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Safe under the watchful eyebrows

Posted on December 05, 2013 by

Last night’s edition of Scotland Tonight saw a clearly nervous, rambling and seemingly well-refreshed ex-Labour spin doctor Simon Pia called upon to defend “Better Together” chairman Alistair Darling (“as good a frontman as I can imagine to save Britain”, said the Spectator’s Fraser Nelson in that extraordinary accent of his) from a series of attacks by his own side over his stewardship of the No campaign.


Pia played the usual cards that Labour types do when called upon to defend a man who is now distrusted by a majority of Labour voters. Darling was “substance not style”, a serious man with “cross-party appeal” (if you exclude Labour, the SNP and now seemingly a lot of Tories) who had “filleted” the White Paper (without reading it or understanding the one page he did look at) and saved the nation in 2008 “when we looked into the void”.

But not everyone shares Pia’s view of Darling’s integrity and competence.

Labour loyalists across the UK had leapt to join Pia in defending Darling against the Tory criticisms. “Dull but reassuring”, said the New Statesman’s chief Labour cheerleader George Eaton. A “safe pair of hands”, said Labour List, claiming the Tories were simply attempting to rubbish Darling because they were scared of having a “formidable foe” in Parliament after the referendum campaign.

They may, like us, have missed a piece in this weekend’s Sunday Herald that for some reason didn’t make it onto the newspaper’s website and therefore escaped wider attention. (Unusually we didn’t buy a copy, not being in the mood to wade through page after page of gloomy coverage of the Clutha tragedy). But the author, Ian Fraser, has now posted the full unedited version on his own blog, and we suggest Simon Pia gives it a once-over, because it makes sobering reading.

It’s a long and involved story involving lots of complicated financial shenanigans, which is well worth reading the whole of if you have the time and understanding of such affairs, but we’ll try to strip it down to the brass tacks.


In late November several media outlets carried disturbing stories about the Royal Bank of Scotland forcing a number of basically-healthy small and medium-sized businesses into insolvency for its own financial gain, in a scheme now being investigated by the Serious Fraud Office.

In essence, it’s alleged that fundamentally-sound companies which needed some short-term help from the bank during the economic crisis were ravaged by crippling fees and charges from RBS’s supposed rescue team, the Global Restructuring Group (GRG), which were designed firstly to extract cash quickly for the bank’s balance sheet but ultimately to collapse the business so that its assets could be bought over cheaply by RBS subsidiary West Register.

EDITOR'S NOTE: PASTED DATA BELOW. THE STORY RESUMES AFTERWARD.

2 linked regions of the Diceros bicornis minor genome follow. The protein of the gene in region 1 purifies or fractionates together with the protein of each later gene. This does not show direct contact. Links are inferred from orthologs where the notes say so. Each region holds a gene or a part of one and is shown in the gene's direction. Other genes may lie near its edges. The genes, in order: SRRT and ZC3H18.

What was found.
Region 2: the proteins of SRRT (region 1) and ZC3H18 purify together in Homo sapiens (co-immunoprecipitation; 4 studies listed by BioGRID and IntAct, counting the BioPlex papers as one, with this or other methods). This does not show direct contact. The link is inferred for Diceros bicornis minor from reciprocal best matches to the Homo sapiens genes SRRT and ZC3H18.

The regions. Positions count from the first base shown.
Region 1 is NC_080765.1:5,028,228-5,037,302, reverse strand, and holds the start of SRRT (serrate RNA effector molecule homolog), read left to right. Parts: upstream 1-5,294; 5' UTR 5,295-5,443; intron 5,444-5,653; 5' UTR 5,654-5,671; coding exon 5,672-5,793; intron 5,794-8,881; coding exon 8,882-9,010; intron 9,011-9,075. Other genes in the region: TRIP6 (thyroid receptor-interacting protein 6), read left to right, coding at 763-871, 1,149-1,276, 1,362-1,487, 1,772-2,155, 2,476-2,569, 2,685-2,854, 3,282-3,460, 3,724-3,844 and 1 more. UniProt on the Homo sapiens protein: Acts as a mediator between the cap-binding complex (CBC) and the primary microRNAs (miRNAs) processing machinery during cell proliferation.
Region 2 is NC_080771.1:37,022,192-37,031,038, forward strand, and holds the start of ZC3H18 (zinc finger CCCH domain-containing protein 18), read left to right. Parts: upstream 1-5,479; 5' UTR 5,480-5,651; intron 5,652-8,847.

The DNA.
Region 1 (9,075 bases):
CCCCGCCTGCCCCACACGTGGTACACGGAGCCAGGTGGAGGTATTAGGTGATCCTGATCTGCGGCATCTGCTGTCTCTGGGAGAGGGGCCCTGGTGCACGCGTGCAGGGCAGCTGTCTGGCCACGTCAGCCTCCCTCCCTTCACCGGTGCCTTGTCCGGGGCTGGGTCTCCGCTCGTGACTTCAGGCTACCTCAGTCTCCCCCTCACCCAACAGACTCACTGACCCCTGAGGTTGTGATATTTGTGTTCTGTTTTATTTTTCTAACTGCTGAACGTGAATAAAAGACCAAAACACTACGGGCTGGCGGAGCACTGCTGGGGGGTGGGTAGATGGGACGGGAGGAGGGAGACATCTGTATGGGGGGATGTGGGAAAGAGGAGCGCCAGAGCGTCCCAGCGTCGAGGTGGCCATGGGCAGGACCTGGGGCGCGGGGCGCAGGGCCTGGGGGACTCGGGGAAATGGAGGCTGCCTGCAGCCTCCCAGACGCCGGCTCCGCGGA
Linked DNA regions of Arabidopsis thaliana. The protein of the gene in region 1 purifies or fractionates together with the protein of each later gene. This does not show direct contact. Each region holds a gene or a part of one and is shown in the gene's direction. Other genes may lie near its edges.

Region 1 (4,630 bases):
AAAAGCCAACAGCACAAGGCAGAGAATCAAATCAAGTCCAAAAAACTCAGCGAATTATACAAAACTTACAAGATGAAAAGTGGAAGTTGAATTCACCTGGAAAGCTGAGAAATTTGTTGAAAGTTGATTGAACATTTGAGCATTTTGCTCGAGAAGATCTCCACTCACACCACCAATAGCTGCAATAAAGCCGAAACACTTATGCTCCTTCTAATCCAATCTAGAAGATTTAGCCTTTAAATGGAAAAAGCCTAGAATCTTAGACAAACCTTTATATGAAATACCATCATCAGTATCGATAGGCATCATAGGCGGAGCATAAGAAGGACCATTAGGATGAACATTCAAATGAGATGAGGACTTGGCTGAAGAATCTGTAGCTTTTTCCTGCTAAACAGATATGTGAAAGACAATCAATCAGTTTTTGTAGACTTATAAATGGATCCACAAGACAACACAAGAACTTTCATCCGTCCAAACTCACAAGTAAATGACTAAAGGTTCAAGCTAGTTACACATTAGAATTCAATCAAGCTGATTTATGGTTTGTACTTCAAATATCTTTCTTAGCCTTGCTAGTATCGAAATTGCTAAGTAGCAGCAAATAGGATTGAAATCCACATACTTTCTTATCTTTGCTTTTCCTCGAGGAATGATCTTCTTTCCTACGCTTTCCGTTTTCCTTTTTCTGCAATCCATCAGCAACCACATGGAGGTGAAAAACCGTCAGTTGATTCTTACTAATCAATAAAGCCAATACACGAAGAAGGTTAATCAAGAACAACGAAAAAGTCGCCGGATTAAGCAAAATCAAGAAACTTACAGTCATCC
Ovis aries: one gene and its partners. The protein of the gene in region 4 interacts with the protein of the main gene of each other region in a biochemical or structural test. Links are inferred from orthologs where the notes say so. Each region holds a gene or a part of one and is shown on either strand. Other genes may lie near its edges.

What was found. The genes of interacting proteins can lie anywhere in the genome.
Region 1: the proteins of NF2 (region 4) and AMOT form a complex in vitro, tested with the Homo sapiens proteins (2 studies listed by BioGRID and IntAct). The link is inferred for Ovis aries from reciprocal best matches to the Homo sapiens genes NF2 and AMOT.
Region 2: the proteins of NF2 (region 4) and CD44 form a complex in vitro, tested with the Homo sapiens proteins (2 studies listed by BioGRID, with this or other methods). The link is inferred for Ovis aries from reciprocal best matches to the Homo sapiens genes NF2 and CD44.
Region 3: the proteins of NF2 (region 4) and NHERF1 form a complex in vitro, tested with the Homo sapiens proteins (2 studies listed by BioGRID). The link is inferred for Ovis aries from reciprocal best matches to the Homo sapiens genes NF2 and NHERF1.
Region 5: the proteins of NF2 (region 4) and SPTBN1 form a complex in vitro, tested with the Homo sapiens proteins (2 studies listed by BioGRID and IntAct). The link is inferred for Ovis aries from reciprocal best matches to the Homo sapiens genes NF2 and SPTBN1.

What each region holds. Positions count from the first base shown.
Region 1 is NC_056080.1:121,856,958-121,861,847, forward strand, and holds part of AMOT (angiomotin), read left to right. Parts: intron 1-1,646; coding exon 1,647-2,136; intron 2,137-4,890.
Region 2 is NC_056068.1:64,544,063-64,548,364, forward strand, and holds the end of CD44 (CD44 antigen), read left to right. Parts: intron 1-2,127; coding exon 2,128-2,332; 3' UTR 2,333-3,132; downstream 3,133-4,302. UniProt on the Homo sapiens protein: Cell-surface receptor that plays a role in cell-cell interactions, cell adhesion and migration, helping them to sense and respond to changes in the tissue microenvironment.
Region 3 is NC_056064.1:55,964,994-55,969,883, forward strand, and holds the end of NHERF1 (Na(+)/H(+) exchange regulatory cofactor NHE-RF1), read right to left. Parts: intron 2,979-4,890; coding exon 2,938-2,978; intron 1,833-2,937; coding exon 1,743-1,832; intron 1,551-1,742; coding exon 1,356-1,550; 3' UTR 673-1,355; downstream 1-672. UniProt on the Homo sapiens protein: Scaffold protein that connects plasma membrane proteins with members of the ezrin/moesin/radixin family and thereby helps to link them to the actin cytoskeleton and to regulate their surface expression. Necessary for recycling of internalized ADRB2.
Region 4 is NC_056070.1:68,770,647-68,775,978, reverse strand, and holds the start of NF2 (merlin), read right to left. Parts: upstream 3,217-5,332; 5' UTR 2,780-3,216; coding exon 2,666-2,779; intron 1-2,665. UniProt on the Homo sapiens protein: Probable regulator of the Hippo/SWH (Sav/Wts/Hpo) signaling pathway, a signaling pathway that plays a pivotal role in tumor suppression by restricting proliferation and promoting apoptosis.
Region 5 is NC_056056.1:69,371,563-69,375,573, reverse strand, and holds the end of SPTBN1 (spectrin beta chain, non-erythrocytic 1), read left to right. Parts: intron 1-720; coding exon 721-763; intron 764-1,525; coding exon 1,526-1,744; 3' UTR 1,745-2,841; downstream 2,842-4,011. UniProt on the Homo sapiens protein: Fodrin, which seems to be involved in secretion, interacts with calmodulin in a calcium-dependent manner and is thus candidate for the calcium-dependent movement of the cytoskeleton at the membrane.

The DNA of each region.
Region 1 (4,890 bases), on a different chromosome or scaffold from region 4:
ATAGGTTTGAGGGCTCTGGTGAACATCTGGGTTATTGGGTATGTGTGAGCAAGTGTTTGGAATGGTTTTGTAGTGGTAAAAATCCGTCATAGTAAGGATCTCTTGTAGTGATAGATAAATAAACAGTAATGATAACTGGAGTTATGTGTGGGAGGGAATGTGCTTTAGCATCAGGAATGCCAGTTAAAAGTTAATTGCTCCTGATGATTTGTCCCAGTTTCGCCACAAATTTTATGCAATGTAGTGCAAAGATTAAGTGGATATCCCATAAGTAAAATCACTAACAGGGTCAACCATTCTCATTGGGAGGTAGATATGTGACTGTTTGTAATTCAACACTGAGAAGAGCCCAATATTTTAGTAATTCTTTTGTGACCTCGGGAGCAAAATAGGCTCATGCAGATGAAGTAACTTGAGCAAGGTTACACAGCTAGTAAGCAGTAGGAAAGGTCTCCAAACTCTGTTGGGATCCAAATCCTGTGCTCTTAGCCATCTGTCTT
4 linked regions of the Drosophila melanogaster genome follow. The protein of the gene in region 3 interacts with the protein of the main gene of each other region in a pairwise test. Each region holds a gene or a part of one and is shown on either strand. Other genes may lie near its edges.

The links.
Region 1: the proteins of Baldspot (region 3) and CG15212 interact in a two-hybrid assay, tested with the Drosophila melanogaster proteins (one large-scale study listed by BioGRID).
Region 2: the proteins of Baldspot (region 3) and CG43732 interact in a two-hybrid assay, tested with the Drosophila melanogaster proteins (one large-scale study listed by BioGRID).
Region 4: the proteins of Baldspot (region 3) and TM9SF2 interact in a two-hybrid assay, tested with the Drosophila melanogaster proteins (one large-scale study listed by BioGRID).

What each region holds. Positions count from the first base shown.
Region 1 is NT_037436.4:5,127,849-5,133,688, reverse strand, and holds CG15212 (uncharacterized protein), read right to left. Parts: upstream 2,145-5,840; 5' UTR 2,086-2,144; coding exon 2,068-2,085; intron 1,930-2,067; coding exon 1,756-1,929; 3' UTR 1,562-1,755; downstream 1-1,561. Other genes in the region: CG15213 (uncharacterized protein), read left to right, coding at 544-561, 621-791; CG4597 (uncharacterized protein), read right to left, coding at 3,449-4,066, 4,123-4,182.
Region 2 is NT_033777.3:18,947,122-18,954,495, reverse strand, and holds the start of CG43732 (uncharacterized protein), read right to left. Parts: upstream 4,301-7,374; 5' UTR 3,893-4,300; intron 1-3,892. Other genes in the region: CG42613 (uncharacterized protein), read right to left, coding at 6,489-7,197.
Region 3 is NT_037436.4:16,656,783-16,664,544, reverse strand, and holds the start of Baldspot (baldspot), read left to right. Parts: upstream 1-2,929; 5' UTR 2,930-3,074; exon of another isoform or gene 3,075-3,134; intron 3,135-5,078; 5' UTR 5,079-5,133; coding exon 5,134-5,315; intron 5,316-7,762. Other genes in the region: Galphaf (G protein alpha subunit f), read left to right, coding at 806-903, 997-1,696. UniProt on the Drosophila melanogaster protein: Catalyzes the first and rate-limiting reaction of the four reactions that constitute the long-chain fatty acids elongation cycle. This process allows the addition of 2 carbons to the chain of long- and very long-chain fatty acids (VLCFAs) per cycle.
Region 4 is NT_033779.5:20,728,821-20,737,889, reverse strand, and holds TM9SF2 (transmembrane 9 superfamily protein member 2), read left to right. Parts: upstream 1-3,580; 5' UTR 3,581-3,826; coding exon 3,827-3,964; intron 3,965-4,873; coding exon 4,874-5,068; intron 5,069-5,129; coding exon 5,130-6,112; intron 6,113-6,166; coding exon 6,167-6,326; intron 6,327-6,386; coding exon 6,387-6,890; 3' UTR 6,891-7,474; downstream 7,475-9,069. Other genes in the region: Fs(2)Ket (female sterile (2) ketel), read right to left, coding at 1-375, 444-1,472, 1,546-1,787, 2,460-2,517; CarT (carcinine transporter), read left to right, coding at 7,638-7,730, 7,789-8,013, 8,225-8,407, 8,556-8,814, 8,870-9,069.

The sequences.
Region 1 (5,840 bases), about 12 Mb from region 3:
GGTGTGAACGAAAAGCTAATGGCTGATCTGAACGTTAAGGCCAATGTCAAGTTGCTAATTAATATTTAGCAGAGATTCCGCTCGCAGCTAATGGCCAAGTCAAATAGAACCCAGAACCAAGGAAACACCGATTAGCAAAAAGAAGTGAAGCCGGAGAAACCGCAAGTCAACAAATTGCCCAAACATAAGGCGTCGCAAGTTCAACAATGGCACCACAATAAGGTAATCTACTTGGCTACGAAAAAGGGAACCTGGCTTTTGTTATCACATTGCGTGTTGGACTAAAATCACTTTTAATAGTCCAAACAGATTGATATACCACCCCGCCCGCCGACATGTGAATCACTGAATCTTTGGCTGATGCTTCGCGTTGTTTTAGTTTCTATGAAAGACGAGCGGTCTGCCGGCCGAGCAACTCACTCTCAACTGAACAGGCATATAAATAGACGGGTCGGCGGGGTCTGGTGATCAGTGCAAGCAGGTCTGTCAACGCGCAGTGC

“Businesses which that have had their accounts transferred to GRG, of which the Sunday Herald has spoken to 60, compare the experience to being mugged by a ‘hit squad’. Once there, they are hit with extortionate extra fees, charges and higher interest rates on loans, none of which are conducive to recovery. 

An email leaked to the Sunday Times suggests West Register developed an ‘appetite’ for certain types of developments, while the May 2009 document revealed it was targeting offices, retail and industrial premises, pubs, hotels, nursing homes, car dealerships and hospitals.

There is [a] perception the bank set out to ‘purposefully distress’ business borrowers to put them in GRG and ‘subsequently take their assets for West Register at a discounted price.'”

What none of the stories either knew or chose to mention, however, was that the heart of the plan was conceived and approved by Alistair Darling.


Ian Fraser’s story notes:

The scandal owes its origins to an over-riding strategy signed off by prime minister Gordon Brown and chancellor Alistair Darling in February 2009. It was approved by UK Financial Investments, a vehicle for holding the taxpayer’s stakes in RBS and Lloyds. The aim was to bring about a turnaround of RBS as quickly as possible in order to ‘flip’ the bank back into the private sector at a profit within three to five years of the bailouts (so by 2011-13).

To achieve this, the government and UKFI ordered the bank to focus on short term maximisation of profit and shareholder value. 

And Darling is familiar with GRG. He spent two hours being briefed on GRG’s activities by Derek Sach, who has run GRG since 1992, in January 2010, but is thought to have failed to asked the right questions about its modus operandi.

In short, then: Alistair Darling devised a strategy to get RBS back into the private sector as fast as possible in order to save his own political skin after he failed to foresee the economic crash. He was briefed on the underhand, immoral methods that would be used to achieve that end (or, at best, was too inept to appreciate them), and gave them his approval, leading to catastrophic and possibly criminal damage and destruction for countless small and medium-sized businesses across the UK.

Those, readers, are the “safe hands” lauded by Simon Pia and his Labour chums. That’s the sort of integrity and trustworthiness you can expect from the man who tells us the Yes campaign’s sums don’t add up. (But who never misses a trick on his own expenses claims.) This is the man who says we’re only safe in the UK.